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According to something I spotted something in a set of directions for connecting to a hidden wireless network from windows 8 found here (located under Step 1 > "Troubleshoot connection problems" > "How do I connect to a hidden wireless network?"):

A hidden wireless network is a wireless network that isn't broadcasting its network ID (SSID). Typically, wireless networks broadcast their name, and your PC “listens” for the name of the network that it wants to connect to. Because a hidden network doesn’t broadcast, your PC can't find it, so the network has to find your PC. For this to happen, your PC must broadcast both the name of the network it's looking for and its own name. In this situation, other PCs “listening” for networks will know the name of your PC as well as the network you’re connected to, which increases the risk of your PC being attacked. (emphasis added)

I had always believed that hidden wireless networks were actually safer than normal ones, because only those who already know of the network are able to connect to it, so an attacker wouldn't be able to connect to it to listen to your traffic.

Are hidden networks actually more risky, as the paragraph says, and if so, what measures can be taken to help mitigate the risk?

Also, I know that there are some countries where publicly broadcasting home networks are actually illegal, and hidden networks are the only option for wireless. If broadcasting networks are safer, why are they illegal in some places?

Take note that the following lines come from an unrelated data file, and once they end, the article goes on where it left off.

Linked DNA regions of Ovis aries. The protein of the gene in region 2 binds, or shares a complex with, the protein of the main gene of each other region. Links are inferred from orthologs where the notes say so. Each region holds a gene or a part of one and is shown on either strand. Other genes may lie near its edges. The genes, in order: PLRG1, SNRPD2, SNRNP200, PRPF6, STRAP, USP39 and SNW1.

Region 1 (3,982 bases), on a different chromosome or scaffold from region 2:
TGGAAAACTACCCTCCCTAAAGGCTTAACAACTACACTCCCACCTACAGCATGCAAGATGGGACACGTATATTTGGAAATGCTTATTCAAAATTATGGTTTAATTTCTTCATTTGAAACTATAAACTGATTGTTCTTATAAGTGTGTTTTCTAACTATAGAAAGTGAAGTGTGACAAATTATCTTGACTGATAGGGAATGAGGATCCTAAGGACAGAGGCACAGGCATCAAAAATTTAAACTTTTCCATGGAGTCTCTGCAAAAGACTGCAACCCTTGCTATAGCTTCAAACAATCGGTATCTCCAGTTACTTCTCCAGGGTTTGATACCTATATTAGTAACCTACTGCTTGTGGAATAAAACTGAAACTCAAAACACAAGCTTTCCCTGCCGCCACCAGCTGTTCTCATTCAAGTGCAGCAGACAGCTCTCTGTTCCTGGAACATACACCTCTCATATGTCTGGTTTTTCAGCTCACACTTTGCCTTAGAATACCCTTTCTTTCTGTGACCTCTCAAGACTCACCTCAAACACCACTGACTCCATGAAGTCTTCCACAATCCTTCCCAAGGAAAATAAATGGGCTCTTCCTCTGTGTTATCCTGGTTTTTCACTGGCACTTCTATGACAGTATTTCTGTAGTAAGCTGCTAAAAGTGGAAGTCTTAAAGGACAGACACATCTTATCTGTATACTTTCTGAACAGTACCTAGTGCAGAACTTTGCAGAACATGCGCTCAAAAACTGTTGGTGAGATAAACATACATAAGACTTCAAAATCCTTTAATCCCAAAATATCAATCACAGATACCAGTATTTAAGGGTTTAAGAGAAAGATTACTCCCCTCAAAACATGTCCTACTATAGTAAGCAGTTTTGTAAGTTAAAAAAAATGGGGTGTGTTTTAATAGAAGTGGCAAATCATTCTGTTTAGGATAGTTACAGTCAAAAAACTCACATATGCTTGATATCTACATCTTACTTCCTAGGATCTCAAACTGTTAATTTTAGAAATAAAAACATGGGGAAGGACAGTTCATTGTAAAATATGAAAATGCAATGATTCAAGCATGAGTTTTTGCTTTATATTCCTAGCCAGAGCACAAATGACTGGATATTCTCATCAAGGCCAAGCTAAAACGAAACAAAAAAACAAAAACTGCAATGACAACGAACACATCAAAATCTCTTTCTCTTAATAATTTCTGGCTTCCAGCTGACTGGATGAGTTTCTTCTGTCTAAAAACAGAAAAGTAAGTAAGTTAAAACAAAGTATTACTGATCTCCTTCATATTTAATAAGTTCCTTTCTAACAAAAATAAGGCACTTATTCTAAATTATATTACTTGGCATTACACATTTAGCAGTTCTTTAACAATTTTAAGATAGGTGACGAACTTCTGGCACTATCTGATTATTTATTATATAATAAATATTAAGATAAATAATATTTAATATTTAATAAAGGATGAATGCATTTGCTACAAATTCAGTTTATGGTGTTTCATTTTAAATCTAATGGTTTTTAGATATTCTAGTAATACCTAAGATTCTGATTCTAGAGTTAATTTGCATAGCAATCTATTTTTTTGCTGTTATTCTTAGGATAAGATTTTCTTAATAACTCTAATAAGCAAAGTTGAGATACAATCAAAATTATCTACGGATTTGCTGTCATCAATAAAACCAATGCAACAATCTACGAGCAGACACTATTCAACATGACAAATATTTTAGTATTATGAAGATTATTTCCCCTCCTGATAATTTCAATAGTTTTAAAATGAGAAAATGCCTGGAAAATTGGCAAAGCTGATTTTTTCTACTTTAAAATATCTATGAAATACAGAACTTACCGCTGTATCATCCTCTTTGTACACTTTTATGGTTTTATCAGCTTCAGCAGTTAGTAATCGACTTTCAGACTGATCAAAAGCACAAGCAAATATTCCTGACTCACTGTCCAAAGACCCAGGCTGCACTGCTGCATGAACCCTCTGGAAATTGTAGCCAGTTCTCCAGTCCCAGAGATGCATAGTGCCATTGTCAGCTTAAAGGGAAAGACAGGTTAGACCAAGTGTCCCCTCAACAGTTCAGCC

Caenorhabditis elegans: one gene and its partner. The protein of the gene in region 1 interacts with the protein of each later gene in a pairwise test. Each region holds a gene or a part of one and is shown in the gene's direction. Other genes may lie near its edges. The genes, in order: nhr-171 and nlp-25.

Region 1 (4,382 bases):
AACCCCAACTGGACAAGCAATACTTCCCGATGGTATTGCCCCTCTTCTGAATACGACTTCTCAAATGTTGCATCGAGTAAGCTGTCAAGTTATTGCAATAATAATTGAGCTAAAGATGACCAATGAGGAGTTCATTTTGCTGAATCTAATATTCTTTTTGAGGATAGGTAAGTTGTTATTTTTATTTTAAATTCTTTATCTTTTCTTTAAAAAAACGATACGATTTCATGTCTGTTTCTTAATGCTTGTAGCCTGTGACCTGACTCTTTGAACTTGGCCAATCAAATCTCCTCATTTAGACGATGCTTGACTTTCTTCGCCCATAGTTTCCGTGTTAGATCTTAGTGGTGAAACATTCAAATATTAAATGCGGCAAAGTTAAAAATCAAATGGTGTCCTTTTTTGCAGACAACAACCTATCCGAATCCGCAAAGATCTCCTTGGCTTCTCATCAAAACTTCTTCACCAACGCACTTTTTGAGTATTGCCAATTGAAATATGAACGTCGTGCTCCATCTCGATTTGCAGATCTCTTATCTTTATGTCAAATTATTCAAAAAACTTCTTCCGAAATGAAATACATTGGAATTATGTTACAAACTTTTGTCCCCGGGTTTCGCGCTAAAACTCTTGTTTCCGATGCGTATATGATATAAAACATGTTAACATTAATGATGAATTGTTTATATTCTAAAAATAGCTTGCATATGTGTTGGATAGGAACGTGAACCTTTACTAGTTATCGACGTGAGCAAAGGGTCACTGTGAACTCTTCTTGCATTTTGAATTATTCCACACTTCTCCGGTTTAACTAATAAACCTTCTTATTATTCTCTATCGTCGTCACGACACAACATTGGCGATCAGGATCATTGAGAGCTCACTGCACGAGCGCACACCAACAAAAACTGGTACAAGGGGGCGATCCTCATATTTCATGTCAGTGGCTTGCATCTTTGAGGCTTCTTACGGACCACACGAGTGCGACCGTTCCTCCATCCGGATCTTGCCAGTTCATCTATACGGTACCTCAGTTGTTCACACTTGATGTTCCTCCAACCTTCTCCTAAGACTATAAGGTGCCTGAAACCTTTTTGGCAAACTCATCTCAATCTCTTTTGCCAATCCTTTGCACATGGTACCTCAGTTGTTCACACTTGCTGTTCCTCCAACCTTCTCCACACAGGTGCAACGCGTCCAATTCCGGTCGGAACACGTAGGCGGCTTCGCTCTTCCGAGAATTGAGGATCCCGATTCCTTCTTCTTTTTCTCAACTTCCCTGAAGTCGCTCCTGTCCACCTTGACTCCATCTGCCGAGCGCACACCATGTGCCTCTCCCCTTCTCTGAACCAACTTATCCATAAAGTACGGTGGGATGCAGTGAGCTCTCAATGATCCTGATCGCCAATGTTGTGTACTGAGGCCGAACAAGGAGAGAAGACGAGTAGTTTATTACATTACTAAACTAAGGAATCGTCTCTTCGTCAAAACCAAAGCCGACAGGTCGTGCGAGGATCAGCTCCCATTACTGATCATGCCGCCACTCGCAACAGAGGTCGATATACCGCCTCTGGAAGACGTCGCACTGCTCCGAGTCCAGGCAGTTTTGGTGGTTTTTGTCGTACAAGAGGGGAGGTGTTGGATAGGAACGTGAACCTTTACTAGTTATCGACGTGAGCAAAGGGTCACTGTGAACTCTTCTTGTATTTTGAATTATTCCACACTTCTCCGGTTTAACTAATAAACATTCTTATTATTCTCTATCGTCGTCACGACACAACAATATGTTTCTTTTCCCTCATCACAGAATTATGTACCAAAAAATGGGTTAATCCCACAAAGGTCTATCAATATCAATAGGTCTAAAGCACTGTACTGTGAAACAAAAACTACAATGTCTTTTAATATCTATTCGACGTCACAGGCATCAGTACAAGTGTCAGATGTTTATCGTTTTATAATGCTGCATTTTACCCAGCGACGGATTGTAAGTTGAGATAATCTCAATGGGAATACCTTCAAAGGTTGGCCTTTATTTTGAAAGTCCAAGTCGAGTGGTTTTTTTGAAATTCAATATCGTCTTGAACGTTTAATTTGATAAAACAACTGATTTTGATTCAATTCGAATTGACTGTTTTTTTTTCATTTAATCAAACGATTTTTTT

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Only peripherally related to the question, but one major reason for hiding certain SSIDs isn't related to security at all, but rather user convenience. For example, if you have a workplace where there is an internal network for employees and a publicly available guest network, there is little need for the internal network to be visible to everyone. By hiding that one, you make life easier on those who wish to use the guest network, since there is one less network to choose from. I run a setup like that at home even, for convenience and traffic isolation. (Both use different, strong PSKs.) –  Michael Kjörling Jul 3 '13 at 21:19
    
@Michael, That might be one use case for hiding them. But is that the reason they are made? –  Pacerier May 25 at 7:46

3 Answers 3

up vote 40 down vote accepted

The risk here is in believing that a "hidden SSID" changes anything to the security. A non-hidden SSID means that the router will shout at regular intervals "hello everybody, I am Joe the Router, you may talk to me !". A hidden SSID means that the client machine (not the attacker's machine) will shout at regular intervals "Hey, Joe, where are you ? Please respond !". Either way, assuming that the SSID (here, "Joe") is not known to any attacker would be overly naive.

A point that could be made is that when the SSID is hidden, then an attacker may assume that the SSID is valuable in some way; so, when your PC connects, your PC shows that it knows the valuable SSID, and thus is also a valuable target in some sense. Not that it would change much things in practice: attackers will attack everything in range anyway, as a matter of principle.

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You had me at Joe the Router –  eggy Jul 4 '13 at 5:40